Logistics 4.0 in practice. This stacker crane uses less power because it gets its energy from braking.

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Logistics 4.0 in practice. This stacker crane uses less power because it gets its energy from braking.

The STC 2B1A stacker crane was designed by Jungheinrich. Shortly after the premiere in the middle of last year, this solution was used in an automated miniload warehouse belonging to the Vahle Group.

Vahle is a well-known manufacturer of power supply and data transmission systems. In its offer, also for the Polish market, it has hundreds of products. Recently, the company decided to build a new small parts warehouse. The contract included traditional solutions (conventional warehouse technologies and forklift trucks) as well as modern storage systems, including a miniload stacker crane. The STC 2B1A has been selected.

In the small parts warehouse, two different container formats are used simultaneously – boxes measuring 600 x 400 mm, which are stored double-deep and lengthwise, and boxes measuring 300 x 400 mm, which are stored four-deep and crosswise.

The STC 2B1A Miniload is relatively lightweight, weighs approximately 1.9 tons and can handle a total of 7314 rack storage locations. That’s how many of them there are in the Vahle container rack in Kamen.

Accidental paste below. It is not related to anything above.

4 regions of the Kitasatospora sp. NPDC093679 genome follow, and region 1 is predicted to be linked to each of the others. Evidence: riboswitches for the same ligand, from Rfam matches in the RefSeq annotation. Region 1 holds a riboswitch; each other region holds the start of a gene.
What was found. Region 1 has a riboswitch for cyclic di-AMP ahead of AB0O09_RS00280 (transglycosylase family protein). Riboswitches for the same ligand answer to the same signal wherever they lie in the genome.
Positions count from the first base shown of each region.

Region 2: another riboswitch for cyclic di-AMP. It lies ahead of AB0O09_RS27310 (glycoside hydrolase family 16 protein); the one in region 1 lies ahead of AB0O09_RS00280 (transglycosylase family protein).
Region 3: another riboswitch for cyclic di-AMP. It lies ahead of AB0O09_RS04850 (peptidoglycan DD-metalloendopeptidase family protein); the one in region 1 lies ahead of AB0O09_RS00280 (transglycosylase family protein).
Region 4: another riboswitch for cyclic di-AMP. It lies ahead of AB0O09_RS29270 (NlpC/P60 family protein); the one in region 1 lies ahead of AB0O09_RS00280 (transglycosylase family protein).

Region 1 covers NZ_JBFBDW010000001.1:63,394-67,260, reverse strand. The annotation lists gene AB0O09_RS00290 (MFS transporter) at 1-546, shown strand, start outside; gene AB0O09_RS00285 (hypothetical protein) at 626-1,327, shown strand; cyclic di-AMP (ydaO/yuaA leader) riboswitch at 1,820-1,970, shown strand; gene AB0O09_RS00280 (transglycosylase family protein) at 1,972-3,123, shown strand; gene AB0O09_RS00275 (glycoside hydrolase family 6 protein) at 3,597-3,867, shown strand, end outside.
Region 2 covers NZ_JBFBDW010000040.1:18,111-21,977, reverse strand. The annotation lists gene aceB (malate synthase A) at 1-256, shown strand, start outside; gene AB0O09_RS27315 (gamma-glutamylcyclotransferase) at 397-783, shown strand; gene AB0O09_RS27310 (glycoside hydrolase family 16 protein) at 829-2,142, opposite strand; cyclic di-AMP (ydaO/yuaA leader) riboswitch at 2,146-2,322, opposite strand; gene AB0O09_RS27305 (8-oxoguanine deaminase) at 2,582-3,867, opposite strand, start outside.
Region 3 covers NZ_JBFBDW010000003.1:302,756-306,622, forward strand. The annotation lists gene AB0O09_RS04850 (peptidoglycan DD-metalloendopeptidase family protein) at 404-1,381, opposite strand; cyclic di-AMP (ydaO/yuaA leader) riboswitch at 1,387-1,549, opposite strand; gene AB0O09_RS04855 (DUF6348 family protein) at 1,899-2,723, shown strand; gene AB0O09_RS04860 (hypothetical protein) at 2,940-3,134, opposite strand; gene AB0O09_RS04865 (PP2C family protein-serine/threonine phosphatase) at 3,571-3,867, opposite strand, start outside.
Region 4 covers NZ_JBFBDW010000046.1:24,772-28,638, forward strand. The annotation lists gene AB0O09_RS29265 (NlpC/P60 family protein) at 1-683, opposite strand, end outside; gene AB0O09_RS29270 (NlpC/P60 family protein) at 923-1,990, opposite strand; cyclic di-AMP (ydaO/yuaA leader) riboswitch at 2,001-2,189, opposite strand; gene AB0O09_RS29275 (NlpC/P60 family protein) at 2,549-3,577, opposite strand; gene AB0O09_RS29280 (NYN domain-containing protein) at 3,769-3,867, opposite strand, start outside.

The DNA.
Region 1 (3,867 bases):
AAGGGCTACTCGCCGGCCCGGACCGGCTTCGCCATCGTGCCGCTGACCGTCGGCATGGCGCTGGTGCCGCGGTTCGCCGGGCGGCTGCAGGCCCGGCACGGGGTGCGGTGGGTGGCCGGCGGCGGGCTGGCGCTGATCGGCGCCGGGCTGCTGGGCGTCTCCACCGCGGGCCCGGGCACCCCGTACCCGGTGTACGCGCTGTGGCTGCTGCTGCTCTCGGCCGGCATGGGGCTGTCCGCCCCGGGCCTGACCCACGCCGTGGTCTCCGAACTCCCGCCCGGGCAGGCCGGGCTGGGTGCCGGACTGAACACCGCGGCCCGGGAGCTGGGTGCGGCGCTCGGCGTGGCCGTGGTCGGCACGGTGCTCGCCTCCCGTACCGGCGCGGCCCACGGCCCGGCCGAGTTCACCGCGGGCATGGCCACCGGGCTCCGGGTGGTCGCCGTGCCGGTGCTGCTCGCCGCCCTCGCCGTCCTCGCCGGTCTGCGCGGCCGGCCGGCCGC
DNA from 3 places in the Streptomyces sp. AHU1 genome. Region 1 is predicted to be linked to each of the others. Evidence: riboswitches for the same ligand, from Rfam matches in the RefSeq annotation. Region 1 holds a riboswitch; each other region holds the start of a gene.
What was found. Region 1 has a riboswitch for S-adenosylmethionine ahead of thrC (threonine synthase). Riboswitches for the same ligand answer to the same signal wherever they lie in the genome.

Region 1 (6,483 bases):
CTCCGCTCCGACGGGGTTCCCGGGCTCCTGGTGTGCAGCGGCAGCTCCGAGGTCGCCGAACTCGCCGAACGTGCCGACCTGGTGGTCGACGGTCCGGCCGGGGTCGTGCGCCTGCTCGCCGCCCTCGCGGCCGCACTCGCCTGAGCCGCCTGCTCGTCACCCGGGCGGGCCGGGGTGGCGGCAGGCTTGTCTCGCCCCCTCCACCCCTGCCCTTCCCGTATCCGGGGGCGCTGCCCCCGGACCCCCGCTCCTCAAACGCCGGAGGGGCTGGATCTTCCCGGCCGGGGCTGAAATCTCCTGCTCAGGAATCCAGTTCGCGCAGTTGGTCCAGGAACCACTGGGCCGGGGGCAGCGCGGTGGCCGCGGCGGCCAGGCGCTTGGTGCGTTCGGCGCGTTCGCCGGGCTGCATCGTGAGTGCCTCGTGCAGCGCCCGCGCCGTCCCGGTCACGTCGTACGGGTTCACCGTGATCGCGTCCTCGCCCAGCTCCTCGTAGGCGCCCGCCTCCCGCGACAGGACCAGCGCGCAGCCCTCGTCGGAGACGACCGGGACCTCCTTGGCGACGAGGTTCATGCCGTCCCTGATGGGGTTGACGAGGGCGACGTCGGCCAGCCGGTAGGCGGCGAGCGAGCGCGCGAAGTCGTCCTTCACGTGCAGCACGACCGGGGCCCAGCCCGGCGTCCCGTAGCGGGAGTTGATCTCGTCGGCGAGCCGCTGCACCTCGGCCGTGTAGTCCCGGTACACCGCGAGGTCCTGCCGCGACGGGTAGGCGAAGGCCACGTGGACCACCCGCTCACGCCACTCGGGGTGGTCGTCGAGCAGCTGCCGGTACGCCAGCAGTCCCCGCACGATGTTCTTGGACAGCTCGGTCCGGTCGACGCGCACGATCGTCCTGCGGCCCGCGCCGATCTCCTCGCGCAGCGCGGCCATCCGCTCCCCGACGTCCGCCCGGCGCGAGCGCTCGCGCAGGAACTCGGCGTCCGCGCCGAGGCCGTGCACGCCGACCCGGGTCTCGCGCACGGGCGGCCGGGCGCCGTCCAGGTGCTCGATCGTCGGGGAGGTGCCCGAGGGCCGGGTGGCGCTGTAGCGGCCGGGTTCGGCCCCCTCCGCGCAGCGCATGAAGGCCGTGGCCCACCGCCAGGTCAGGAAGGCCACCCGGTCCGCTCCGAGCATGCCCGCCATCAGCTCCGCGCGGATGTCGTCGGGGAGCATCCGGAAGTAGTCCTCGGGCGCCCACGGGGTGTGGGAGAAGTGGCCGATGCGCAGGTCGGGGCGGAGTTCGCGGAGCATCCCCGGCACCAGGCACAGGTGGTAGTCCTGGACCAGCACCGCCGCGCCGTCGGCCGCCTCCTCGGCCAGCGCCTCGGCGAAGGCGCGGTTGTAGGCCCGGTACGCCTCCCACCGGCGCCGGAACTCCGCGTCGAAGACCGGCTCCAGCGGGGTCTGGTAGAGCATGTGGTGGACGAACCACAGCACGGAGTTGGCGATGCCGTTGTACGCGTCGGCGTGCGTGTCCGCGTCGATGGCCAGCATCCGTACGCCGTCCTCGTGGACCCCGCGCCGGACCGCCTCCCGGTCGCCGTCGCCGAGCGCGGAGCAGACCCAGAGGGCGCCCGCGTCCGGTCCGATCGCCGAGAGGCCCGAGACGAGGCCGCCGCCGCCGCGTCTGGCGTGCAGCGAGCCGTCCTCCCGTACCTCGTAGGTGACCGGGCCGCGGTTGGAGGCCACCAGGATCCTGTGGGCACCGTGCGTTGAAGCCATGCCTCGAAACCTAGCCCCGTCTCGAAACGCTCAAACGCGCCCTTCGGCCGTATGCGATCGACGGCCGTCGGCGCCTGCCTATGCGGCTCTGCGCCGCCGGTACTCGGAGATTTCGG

The stacker crane moves at a speed of 6 m/s (lifting).

We were impressed by the innovative power of the new stacker crane. We are working with Jungheinrich on this project to implement a wide aisle warehouse, cantilever racking for longitudinal goods and drive-through shelving for packages in addition to the small parts warehouse,” explains Rüdiger Kuhn, Head of Purchasing and Materials Management at VAHLE.

The stacker crane saves more than just space

Jungheinrich’s STC 2B1A is considered to be the most powerful stacker crane for automated miniload warehouses in its class. It has energy buffers specially adapted to its handling characteristics called SuperCaps. They store energy released during braking processes and feed it back into the drive system during acceleration. As a result, Jungheinrich has succeeded in reducing the energy requirement. At the same time, the relatively high maximum load of the stacker crane is maintained.

The energy is transferred by a VAHLE busbar system (the design allows the distance required for the guide rollers to be only 55 mm above the floor).

Jungheinrich has designed the STC 2B1A for maximum efficiency in terms of space utilisation. It turned out that due to the innovative design of the travel rail and the Omega drive system (patented) — which, unlike other stacker cranes, is integrated into the foot of the mast to save space — the system achieves relatively low approach dimensions.

Jungheinrich’s STC 2B1A enables its customers to save space while maintaining the same storage capacity or expand their storage capacity while increasing their throughput. Another innovation is the new modular mast design. Despite its lightweight construction, it ensures particularly high stability of the device up to a height of 25 metres.

Photo: Jungheinrich

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